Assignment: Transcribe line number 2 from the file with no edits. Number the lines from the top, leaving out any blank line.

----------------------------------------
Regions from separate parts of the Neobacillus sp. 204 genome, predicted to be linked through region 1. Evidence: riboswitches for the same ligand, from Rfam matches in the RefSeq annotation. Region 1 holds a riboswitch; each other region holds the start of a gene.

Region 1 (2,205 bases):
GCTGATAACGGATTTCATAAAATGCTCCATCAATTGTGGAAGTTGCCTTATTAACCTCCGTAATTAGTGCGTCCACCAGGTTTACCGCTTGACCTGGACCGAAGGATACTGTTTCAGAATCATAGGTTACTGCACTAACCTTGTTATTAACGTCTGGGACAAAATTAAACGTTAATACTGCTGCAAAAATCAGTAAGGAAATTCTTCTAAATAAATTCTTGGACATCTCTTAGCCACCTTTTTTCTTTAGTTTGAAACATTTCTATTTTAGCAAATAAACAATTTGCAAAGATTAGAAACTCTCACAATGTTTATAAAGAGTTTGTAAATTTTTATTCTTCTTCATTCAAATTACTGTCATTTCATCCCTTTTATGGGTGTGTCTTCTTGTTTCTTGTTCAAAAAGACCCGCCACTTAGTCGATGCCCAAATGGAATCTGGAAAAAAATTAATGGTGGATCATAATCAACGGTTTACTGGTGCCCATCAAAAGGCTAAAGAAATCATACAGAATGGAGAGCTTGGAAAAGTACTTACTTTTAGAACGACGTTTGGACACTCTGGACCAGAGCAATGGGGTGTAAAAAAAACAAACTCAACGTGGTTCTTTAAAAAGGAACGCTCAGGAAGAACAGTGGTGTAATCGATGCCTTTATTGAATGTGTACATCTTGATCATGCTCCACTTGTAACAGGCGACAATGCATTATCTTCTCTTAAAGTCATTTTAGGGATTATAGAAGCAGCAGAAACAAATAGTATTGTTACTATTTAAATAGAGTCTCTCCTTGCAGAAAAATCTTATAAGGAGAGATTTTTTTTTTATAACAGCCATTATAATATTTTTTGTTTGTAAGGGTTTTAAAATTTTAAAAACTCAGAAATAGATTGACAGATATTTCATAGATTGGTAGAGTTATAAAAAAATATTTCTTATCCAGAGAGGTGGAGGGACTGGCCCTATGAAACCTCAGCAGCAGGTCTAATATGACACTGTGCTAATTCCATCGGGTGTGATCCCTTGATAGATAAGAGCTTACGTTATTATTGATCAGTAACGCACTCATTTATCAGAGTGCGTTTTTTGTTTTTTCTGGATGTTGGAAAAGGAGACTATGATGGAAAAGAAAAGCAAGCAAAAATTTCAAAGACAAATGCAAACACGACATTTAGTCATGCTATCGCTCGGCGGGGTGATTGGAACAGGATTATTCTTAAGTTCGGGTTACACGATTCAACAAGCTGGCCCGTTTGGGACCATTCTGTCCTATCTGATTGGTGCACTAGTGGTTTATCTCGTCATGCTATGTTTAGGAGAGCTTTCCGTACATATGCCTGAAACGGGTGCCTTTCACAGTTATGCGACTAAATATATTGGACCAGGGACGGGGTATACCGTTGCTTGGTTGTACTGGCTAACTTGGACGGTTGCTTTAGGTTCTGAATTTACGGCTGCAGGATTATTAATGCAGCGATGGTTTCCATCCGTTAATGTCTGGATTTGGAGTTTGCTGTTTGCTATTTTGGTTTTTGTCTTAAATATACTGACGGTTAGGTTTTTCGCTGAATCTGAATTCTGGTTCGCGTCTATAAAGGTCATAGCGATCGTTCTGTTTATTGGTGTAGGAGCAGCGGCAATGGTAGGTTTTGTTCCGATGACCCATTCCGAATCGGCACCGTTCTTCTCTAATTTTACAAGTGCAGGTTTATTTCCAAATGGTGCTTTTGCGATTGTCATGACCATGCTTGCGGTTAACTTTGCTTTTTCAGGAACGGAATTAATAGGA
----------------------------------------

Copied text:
Region 1 (2,205 bases):